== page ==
Many studies about urolithiasis have revealed a male predominance of the disease, with the ratio varying from 1.1:1 to 7.6:18,10,24. Our study came to the same conclusion, while it is worth noting that the proportion of males and females with urinary calculi decreases with age. Although our data are not representative of epidemiological statistics, the reasons behind this result are still worth investigating. Prior studies have shown that postmenopausal women are more likely to develop kidney stones25. Oestrogen status might be one of the reasons for the sex differences in stone incidence.

In our study, kidney stones and ureteral stones were more commonly identified as calcium oxalate stones, and bladder stones and urethra stones were more generally confirmed as infection stones, which indirectly suggested that the causes of upper and lower urinary tract stones are different. Previous studies have shown that the severity of diabetes is significantly related to the risk of kidney stones26,27,28. However, in those studies, the patient's stone history was obtained by questionnaire survey, and stone composition was not included, so the effect of diabetes on the composition of the stones could not be assessed. Our study revealed that diabetes patients had a greater likelihood of developing UA stones. Insulin resistance, which is a classic trait of diabetes mellitus, may increase the risk of UA stone formation29.

Traditionally, the Qinling Mountain-Huaihe River Line geographically divides China into south and north, which makes obvious differences in climate, water system, vegetation, diet, etc. However, it is worth noting that we found no difference in the stone composition across the line in central China except for UA stones. South of the line, the high proportion of urate stones may be related to a hot and dry climate and the local high-protein diet. Compared with the nationwide analysis of stone composition2, the distribution of patients in our study was relatively concentrated, so it is no surprise that there is no significant difference in stone composition in central China.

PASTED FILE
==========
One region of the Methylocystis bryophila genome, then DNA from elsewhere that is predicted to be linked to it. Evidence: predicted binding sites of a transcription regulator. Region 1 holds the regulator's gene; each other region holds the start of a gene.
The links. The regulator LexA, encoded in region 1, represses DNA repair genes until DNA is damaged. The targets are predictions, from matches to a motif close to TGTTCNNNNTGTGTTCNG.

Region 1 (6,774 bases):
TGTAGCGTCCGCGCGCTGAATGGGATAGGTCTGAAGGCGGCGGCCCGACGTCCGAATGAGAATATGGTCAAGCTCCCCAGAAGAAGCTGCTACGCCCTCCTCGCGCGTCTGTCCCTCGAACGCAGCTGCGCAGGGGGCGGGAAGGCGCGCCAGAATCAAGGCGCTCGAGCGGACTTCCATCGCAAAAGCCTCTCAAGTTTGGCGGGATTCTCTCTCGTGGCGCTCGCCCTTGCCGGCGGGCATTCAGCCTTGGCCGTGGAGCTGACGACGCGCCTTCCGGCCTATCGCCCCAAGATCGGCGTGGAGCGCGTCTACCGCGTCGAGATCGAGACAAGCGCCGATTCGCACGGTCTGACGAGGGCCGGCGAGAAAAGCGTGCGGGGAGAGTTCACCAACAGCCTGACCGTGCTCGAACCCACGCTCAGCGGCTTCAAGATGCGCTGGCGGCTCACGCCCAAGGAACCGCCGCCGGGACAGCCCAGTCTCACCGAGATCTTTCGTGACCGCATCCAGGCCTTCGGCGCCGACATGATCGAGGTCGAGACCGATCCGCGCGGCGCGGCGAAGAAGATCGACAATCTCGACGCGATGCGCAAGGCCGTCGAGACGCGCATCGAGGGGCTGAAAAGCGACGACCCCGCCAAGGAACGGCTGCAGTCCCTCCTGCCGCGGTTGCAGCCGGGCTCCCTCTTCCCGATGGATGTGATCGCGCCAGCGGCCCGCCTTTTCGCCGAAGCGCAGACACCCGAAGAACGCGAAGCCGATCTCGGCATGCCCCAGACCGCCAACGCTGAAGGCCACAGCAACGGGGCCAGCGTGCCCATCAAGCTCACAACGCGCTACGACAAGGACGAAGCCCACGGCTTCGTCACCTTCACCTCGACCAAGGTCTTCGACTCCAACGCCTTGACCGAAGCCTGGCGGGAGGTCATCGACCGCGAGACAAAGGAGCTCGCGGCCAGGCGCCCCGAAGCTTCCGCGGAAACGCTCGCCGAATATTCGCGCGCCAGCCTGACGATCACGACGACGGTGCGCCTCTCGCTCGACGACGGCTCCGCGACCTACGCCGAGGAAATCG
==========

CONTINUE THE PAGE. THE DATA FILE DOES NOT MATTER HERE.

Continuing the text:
Our study has limitations. First, all stones were collected during surgery, which leads to a selection bias because of the exemption of asymptomatic stones or patients who passed stones naturally through the urethra. Second, as a single-center study from the specialty surgical center, our data may not reflect the true composition of stones in the population. Future efforts could be made to collect stone analyses information from other centers within our region. Third, all patients’ urine samples were taken in the morning, which may cause partial urine acidity. Finally, clinical data, such as 24-h urine analysis and body mass index, were not investigated.


In summary, this study presented a regional stone composition analysis in a large population in central China. Our study presented a higher proportion of struvite stones in central China. Age, sex, stone location, comorbidities, and partial clinical biochemical indexes such as serum uric acid and creatinine values have a significant influence on stone composition. A more detailed and in-depth understanding of the composition of urolithiasis in specific populations will help to assess, treat and prevent the disease more effectively.